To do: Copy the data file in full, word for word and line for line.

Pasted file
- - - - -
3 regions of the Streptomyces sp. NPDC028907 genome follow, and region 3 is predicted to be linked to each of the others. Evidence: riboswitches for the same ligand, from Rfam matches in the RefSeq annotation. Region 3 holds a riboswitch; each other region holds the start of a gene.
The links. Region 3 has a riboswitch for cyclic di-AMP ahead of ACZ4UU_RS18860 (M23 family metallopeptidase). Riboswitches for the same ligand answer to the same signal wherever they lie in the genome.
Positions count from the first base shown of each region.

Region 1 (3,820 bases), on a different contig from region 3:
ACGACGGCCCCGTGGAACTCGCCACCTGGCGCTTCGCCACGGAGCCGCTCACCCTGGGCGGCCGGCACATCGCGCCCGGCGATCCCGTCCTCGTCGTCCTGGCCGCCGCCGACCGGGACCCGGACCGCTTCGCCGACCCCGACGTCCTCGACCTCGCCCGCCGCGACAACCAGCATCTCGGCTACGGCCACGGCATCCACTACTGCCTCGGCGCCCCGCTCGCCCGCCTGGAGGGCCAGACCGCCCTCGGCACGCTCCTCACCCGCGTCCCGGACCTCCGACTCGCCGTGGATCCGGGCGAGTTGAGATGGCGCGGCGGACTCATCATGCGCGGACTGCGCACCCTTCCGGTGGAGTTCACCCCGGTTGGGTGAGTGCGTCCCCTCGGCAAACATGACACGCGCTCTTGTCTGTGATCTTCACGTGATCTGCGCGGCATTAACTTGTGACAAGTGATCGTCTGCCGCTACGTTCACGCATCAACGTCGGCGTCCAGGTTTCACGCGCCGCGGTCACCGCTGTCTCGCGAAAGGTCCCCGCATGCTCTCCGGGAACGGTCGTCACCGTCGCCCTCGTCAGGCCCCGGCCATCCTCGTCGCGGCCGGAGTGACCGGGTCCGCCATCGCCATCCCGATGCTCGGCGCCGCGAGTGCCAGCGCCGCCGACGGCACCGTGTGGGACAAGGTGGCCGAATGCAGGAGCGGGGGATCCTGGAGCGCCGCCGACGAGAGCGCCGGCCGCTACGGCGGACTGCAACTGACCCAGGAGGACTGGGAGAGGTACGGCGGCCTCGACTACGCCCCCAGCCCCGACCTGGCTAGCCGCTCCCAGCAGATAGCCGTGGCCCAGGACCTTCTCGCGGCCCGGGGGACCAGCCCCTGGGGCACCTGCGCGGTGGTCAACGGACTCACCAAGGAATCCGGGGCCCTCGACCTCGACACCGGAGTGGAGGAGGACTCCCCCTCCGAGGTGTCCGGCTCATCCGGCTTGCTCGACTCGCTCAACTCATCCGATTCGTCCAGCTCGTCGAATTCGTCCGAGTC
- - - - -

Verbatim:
3 regions of the Streptomyces sp. NPDC028907 genome follow, and region 3 is predicted to be linked to each of the others. Evidence: riboswitches for the same ligand, from Rfam matches in the RefSeq annotation. Region 3 holds a riboswitch; each other region holds the start of a gene.
The links. Region 3 has a riboswitch for cyclic di-AMP ahead of ACZ4UU_RS18860 (M23 family metallopeptidase). Riboswitches for the same ligand answer to the same signal wherever they lie in the genome.
Positions count from the first base shown of each region.

Region 1 (3,820 bases), on a different contig from region 3:
ACGACGGCCCCGTGGAACTCGCCACCTGGCGCTTCGCCACGGAGCCGCTCACCCTGGGCGGCCGGCACATCGCGCCCGGCGATCCCGTCCTCGTCGTCCTGGCCGCCGCCGACCGGGACCCGGACCGCTTCGCCGACCCCGACGTCCTCGACCTCGCCCGCCGCGACAACCAGCATCTCGGCTACGGCCACGGCATCCACTACTGCCTCGGCGCCCCGCTCGCCCGCCTGGAGGGCCAGACCGCCCTCGGCACGCTCCTCACCCGCGTCCCGGACCTCCGACTCGCCGTGGATCCGGGCGAGTTGAGATGGCGCGGCGGACTCATCATGCGCGGACTGCGCACCCTTCCGGTGGAGTTCACCCCGGTTGGGTGAGTGCGTCCCCTCGGCAAACATGACACGCGCTCTTGTCTGTGATCTTCACGTGATCTGCGCGGCATTAACTTGTGACAAGTGATCGTCTGCCGCTACGTTCACGCATCAACGTCGGCGTCCAGGTTTCACGCGCCGCGGTCACCGCTGTCTCGCGAAAGGTCCCCGCATGCTCTCCGGGAACGGTCGTCACCGTCGCCCTCGTCAGGCCCCGGCCATCCTCGTCGCGGCCGGAGTGACCGGGTCCGCCATCGCCATCCCGATGCTCGGCGCCGCGAGTGCCAGCGCCGCCGACGGCACCGTGTGGGACAAGGTGGCCGAATGCAGGAGCGGGGGATCCTGGAGCGCCGCCGACGAGAGCGCCGGCCGCTACGGCGGACTGCAACTGACCCAGGAGGACTGGGAGAGGTACGGCGGCCTCGACTACGCCCCCAGCCCCGACCTGGCTAGCCGCTCCCAGCAGATAGCCGTGGCCCAGGACCTTCTCGCGGCCCGGGGGACCAGCCCCTGGGGCACCTGCGCGGTGGTCAACGGACTCACCAAGGAATCCGGGGCCCTCGACCTCGACACCGGAGTGGAGGAGGACTCCCCCTCCGAGGTGTCCGGCTCATCCGGCTTGCTCGACTCGCTCAACTCATCCGATTCGTCCAGCTCGTCGAATTCGTCCGAGTC